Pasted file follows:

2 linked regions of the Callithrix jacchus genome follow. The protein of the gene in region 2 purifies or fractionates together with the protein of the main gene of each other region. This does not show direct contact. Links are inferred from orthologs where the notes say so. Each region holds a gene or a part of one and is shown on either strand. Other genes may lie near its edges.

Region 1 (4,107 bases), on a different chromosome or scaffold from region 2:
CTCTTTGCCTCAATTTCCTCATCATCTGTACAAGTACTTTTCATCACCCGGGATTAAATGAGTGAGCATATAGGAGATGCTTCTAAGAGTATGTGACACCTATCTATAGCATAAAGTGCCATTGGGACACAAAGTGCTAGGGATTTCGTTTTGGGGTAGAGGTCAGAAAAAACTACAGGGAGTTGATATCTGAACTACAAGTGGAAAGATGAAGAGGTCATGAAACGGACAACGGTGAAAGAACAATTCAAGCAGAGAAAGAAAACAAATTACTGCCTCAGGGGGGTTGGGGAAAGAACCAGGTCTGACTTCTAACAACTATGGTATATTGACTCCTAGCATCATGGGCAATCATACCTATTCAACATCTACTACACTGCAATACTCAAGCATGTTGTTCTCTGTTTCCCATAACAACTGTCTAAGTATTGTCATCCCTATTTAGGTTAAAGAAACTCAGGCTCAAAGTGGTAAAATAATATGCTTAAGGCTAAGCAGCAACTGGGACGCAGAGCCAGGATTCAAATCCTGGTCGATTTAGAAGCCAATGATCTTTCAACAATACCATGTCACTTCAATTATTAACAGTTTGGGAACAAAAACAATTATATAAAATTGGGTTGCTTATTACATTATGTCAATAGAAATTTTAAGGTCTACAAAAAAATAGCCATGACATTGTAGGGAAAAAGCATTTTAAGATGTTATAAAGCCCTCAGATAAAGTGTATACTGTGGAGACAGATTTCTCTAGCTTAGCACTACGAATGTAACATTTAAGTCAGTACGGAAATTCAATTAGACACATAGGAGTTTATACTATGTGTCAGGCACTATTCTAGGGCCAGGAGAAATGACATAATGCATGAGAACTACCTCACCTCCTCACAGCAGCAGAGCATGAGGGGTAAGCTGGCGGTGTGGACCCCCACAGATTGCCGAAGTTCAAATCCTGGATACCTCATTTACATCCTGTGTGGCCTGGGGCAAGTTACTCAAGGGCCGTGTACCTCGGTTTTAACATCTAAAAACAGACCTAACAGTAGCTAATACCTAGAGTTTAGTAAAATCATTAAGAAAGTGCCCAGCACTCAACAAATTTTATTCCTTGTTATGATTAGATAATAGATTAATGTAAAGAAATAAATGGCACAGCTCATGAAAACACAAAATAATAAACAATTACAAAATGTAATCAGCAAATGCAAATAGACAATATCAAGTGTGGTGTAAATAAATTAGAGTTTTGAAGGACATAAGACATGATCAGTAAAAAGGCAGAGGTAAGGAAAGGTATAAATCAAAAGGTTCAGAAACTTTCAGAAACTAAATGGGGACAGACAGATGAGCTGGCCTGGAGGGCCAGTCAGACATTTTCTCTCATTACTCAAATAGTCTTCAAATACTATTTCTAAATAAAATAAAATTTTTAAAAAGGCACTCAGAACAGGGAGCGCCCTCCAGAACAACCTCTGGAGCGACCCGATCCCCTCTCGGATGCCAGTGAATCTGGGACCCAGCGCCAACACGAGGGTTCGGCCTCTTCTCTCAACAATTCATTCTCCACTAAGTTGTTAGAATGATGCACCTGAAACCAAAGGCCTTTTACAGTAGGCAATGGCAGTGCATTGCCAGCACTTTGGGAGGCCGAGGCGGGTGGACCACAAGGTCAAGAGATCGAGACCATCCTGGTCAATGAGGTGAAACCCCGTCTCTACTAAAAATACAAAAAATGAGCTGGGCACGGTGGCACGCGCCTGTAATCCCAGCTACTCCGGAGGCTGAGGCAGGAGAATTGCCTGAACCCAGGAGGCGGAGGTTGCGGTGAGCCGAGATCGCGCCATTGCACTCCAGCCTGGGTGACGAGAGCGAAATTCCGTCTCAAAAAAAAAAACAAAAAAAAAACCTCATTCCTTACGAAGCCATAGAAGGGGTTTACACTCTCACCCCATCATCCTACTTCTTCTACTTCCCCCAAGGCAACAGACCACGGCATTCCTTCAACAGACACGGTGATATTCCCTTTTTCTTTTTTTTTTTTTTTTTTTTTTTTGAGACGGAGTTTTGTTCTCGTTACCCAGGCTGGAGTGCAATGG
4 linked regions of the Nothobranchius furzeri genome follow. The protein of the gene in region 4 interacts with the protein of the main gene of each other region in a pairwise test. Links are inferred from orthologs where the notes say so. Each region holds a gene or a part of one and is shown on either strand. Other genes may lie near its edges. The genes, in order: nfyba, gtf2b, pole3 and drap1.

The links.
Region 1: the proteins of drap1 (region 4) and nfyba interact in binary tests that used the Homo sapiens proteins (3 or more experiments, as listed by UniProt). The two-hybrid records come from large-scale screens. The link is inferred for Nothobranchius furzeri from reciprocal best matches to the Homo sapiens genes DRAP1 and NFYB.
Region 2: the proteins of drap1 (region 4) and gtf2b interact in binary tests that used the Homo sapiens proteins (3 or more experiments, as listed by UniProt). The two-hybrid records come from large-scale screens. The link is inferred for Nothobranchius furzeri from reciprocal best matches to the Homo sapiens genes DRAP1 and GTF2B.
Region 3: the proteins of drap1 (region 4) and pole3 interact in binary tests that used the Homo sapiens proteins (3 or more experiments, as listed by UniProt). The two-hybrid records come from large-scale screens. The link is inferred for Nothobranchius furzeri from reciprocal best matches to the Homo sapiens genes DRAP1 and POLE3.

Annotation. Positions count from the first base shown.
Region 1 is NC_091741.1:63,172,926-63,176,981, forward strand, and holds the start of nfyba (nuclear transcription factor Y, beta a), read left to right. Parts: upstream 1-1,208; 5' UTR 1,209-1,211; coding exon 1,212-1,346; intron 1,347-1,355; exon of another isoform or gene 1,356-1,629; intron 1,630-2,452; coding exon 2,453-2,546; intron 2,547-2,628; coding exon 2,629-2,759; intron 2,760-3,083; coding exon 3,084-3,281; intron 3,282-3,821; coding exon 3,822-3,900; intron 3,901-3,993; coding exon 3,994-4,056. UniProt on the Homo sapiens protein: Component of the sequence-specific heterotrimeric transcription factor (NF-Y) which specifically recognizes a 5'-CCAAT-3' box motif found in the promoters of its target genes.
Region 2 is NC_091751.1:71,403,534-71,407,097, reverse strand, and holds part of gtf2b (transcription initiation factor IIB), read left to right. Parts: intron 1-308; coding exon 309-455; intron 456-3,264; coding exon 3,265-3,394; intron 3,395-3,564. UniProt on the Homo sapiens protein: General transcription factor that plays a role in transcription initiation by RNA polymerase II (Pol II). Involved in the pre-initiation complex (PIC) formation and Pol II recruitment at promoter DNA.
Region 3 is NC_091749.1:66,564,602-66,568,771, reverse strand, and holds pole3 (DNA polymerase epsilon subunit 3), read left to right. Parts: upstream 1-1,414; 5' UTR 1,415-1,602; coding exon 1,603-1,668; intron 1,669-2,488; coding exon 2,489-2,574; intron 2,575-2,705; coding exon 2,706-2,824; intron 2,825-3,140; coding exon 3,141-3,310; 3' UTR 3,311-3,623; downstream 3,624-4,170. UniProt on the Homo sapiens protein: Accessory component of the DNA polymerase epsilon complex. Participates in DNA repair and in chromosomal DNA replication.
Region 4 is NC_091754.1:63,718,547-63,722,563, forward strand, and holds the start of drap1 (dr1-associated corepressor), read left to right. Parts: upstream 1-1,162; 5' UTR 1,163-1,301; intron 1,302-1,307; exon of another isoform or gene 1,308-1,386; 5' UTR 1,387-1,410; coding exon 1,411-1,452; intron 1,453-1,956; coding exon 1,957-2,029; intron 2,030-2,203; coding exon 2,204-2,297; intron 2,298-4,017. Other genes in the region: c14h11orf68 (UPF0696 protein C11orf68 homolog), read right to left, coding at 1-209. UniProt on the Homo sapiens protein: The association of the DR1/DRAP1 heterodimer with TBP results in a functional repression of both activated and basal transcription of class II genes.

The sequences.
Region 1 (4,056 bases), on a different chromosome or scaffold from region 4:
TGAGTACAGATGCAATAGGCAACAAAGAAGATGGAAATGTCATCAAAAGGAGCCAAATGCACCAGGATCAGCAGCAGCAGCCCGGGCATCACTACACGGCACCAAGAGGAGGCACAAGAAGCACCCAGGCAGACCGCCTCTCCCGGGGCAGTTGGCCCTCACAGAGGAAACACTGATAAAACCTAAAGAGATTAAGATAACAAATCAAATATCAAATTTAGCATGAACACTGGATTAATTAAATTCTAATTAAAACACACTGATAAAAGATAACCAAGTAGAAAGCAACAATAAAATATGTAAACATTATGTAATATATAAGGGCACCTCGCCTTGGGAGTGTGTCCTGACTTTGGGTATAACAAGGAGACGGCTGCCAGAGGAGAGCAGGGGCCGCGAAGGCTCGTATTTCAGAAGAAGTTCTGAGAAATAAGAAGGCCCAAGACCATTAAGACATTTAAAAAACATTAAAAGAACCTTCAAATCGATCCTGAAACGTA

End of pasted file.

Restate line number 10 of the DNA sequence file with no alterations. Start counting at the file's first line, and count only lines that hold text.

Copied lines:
Region 1 is NC_091741.1:63,172,926-63,176,981, forward strand, and holds the start of nfyba (nuclear transcription factor Y, beta a), read left to right. Parts: upstream 1-1,208; 5' UTR 1,209-1,211; coding exon 1,212-1,346; intron 1,347-1,355; exon of another isoform or gene 1,356-1,629; intron 1,630-2,452; coding exon 2,453-2,546; intron 2,547-2,628; coding exon 2,629-2,759; intron 2,760-3,083; coding exon 3,084-3,281; intron 3,282-3,821; coding exon 3,822-3,900; intron 3,901-3,993; coding exon 3,994-4,056. UniProt on the Homo sapiens protein: Component of the sequence-specific heterotrimeric transcription factor (NF-Y) which specifically recognizes a 5'-CCAAT-3' box motif found in the promoters of its target genes.